How Safe Are Theme Park Rides?

Coasters are getting wilder -- but safety mechanisms are getting more sophisticated

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    NEWSLETTERS

    Raw Video from Chopper4: Watch as Prince George's County Fire and EMS rescuers take people off a Six Flags America Roller Coaster. The passengers were stuck about 75 feet above the ground on the Jokers Jinx coaster Sunday. (Published Sunday, Aug 10, 2014)

    Four hours is a long time to sit around doing nothing.

    It’s an especially long time if you're suspended 79 feet in the air, as some riders were this weekend after the Joker's Jinx roller coaster stalled at its highest point at Six Flags America in Maryland.

    No one was injured, and after a lengthy rescue attempt, the ride was evacuated. But as coasters evolve in height and complexity, you may be wondering:  How safe are they?

    For the answer, we talked to Mike Collins, a D.C. native who co-hosts a theme park podcast, CoasterRadio.com.

    Collins, who has toured the backstage areas of some major parks to see their safety mechanisms firsthand, said most theme park guests probably don’t realize how much thought is given to safety.

    "For somebody who doesn’t know about these things, getting stuck like that so high up is pretty scary," Collins said. "But there’s so many different computer systems and sensors behind the scenes keeping you safe."

    Earlier this year, guests at another Six Flags park, Great Adventure in New Jersey, got stuck on the Nitro coaster when the power went out in a section of the park.

    "Joker's Jinx and Nitro did what they were supposed to do when the system detected that something had gone wrong," Collins said. "But those poor people having to walk down Nitro's 230-foot lift hill must have been scared."

    But sometimes even a modern thrill ride can cause a serious accident.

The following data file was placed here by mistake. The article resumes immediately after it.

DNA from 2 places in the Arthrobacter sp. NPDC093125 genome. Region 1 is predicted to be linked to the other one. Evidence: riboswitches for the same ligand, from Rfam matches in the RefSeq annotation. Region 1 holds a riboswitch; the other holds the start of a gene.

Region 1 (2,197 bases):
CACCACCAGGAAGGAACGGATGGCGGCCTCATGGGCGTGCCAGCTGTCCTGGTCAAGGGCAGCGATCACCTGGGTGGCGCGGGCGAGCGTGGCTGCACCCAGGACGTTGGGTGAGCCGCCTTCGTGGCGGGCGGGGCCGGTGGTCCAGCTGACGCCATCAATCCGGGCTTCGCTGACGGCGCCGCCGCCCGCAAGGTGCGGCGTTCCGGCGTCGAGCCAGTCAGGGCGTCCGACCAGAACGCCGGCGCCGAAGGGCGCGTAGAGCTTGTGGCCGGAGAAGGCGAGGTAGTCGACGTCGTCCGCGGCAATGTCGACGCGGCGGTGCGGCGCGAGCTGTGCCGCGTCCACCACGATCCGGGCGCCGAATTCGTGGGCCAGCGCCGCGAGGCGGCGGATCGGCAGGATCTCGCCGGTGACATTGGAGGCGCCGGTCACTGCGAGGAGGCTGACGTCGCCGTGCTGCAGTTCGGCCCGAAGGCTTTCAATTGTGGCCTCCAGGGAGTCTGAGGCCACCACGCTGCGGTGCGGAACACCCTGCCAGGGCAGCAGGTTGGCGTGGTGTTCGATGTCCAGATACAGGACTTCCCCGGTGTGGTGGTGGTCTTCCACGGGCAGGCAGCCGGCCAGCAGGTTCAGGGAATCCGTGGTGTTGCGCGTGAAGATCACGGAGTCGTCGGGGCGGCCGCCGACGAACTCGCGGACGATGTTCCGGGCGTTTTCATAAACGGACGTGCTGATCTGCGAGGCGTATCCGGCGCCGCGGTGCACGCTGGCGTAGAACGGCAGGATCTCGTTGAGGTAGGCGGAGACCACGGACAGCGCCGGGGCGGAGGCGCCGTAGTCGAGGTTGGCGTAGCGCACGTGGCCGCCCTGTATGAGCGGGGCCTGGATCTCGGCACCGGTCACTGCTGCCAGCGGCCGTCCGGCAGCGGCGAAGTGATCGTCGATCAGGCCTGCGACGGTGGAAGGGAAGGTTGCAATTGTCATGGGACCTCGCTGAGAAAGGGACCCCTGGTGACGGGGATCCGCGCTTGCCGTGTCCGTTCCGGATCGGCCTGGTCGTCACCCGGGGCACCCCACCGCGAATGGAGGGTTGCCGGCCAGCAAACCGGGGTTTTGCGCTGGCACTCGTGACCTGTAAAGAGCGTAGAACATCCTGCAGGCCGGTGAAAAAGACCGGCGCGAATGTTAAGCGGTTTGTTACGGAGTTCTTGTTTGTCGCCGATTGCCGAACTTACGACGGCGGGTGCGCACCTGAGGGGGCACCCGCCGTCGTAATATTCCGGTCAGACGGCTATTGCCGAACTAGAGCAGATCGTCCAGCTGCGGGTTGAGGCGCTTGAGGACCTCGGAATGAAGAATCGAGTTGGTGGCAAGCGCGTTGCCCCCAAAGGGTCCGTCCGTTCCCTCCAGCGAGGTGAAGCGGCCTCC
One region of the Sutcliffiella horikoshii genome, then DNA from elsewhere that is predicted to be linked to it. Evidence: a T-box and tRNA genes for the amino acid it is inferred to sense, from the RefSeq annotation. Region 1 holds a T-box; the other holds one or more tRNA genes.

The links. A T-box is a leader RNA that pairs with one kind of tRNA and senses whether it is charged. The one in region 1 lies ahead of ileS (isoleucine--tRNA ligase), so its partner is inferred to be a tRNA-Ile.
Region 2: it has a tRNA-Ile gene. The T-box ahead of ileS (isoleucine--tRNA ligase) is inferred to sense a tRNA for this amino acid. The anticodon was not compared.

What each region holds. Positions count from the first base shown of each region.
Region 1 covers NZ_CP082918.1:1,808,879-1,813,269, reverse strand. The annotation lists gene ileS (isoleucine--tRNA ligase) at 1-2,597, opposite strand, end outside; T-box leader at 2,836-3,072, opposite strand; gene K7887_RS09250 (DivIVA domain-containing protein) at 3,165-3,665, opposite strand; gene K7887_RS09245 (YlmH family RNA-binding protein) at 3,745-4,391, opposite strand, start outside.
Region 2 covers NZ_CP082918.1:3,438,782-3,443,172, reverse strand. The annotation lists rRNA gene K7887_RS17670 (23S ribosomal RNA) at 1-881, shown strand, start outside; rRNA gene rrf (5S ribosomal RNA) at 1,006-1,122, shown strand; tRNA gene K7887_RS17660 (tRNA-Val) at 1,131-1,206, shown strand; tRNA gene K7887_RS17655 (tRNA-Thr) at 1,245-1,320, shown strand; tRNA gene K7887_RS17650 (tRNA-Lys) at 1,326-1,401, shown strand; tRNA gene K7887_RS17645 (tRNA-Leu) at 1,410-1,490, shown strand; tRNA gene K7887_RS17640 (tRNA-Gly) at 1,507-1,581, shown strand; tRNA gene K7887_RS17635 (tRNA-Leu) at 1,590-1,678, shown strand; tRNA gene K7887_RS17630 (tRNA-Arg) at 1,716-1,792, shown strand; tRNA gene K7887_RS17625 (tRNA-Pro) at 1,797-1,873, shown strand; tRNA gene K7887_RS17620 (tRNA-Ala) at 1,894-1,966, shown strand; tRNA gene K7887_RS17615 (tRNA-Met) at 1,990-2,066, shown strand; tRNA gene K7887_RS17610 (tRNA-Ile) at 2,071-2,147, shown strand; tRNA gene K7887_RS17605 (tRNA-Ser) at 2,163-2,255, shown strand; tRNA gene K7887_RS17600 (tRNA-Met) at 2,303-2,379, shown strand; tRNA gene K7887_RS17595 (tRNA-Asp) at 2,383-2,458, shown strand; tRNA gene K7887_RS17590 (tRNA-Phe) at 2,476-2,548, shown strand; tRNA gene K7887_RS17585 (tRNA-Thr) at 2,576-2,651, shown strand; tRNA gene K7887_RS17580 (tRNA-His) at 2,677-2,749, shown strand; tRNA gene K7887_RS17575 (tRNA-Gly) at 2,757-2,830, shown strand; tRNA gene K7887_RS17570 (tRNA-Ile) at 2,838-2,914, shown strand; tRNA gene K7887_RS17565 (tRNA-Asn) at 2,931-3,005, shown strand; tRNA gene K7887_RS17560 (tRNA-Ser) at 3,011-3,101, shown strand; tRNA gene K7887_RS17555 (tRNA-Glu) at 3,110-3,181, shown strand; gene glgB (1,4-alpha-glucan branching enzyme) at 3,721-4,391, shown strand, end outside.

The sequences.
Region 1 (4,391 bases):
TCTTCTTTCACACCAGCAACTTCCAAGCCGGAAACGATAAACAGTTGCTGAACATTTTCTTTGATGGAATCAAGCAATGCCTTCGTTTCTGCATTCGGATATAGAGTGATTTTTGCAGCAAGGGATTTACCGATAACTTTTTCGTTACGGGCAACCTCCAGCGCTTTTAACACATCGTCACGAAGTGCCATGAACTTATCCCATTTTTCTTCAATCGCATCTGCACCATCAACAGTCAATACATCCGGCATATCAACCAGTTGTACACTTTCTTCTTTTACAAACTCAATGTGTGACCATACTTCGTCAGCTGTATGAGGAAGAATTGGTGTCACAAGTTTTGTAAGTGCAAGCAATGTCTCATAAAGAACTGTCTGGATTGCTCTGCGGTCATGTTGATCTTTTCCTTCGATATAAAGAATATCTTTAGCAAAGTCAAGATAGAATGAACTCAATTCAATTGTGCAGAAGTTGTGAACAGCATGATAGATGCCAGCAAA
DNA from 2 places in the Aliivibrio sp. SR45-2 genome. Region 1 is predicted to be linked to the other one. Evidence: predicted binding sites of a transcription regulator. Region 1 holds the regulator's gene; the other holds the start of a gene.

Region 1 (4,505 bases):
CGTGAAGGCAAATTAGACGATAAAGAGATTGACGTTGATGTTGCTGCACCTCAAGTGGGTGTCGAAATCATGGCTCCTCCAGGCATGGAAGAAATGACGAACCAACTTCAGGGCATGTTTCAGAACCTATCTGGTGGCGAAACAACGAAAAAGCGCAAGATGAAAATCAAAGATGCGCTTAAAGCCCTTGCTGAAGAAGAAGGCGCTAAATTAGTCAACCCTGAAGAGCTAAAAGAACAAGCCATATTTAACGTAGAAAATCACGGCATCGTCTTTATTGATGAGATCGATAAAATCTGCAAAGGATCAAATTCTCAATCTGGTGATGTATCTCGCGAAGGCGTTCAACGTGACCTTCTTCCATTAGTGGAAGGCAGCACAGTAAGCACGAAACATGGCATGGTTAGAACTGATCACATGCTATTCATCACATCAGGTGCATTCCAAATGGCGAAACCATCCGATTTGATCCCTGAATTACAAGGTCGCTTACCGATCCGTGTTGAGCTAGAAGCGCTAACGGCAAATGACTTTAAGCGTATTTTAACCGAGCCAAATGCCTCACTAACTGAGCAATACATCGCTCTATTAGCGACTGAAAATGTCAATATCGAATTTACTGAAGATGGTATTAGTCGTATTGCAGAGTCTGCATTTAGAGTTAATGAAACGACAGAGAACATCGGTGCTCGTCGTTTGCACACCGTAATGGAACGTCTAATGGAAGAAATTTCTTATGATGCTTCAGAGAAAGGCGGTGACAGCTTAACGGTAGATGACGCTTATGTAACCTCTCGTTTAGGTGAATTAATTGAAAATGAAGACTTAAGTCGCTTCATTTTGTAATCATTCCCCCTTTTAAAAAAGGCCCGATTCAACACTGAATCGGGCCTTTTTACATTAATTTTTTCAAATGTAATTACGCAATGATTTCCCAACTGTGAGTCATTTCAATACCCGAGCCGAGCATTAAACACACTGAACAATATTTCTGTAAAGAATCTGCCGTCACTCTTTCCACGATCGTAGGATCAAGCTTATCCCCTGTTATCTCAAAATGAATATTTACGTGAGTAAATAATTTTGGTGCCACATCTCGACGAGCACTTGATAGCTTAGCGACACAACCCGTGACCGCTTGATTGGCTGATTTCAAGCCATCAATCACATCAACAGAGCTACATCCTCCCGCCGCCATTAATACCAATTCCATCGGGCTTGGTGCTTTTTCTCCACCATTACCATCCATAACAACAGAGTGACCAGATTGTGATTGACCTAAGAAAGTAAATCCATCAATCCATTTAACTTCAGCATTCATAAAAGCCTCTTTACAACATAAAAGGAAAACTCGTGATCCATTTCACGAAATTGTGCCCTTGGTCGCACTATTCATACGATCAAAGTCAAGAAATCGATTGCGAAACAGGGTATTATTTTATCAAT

A broken cable caused injuries on a large swing ride at Cedar Point in Ohio earlier this year. In 2013, a woman died after being ejected from the New Texas Giant coaster at Six Flags Over Texas. The same day, a water ride at Cedar Point in Ohio upended and injured six people.

    Collins tackled the topic of safety in a recent podcast, where he wondered if a spate of unusual incidents had contributed to a reported 8-percent drop in attendance at Six Flags parks this year.

    Colleen Mangone, from The International Association of Amusement Parks and Attractions (IAAPA), told NBC4 in an email that serious accidents are very rare.

    "The likelihood of being seriously injured (require overnight hospitalization for treatment) on a permanently located amusement park ride in the U.S. is 1 in 24 million," Mangone said.

    Collins was also keen to impress that accidents are rare.

    "As rides get bigger and better, the safety systems get much more sophisticated," Collins said. "There's an abundance of caution."

    Universal Orlando's Harry Potter-themed lands are popular with guests and feature cutting-edge rides, but with technological advances come technical hiccups. (Universal Orlando, like NBCWashington.com, is owned by NBCUniversal.)

    Collins said he once became stuck on the park's Forbidden Journey ride.

    "We were in an awkward position, laying on our backs," he said. "The people around me were really freaking out. I had to explain to them that nothing was going to happen; we weren't going to fall out."

    Mangone from IAAPA explained that many times a ride is stopped by the computer control system as a precaution.

    "While this can be inconvenient for guests, it is important to allow maintenance, operations, and safety personnel the time they need to determine the reason for the stoppage," she said.

    She also explained that there are "multiple layers of inspection" that rides must undergo daily. She said some ride manufacters also require "detailed inspections and specialized maintenance procedures that are completed on a weekly, monthly, or annual basis."

    Theme parks are adding sensors along tracks that monitor speed, and many modern coasters have hydraulic restraints that keep riders securely in their seats.

    "I do think there is a little need for personal responsibility too," Collins said. "You have to check that you feel secure, that you're using the restraints correctly and call an attendant over if something seems wrong."

    Collins acknowledged that there is always the chance that something could go wrong with an aggressive thrill ride, but he said that ultimately, the worst thing most riders are likely to endure is boredom.

    "With these advanced safety mechanisms come more opportunities for riders to get stuck, safe but bored," Collins said.

    According to a state inspection report, Joker's Jinx at Six Flags America last passed inspection May 1.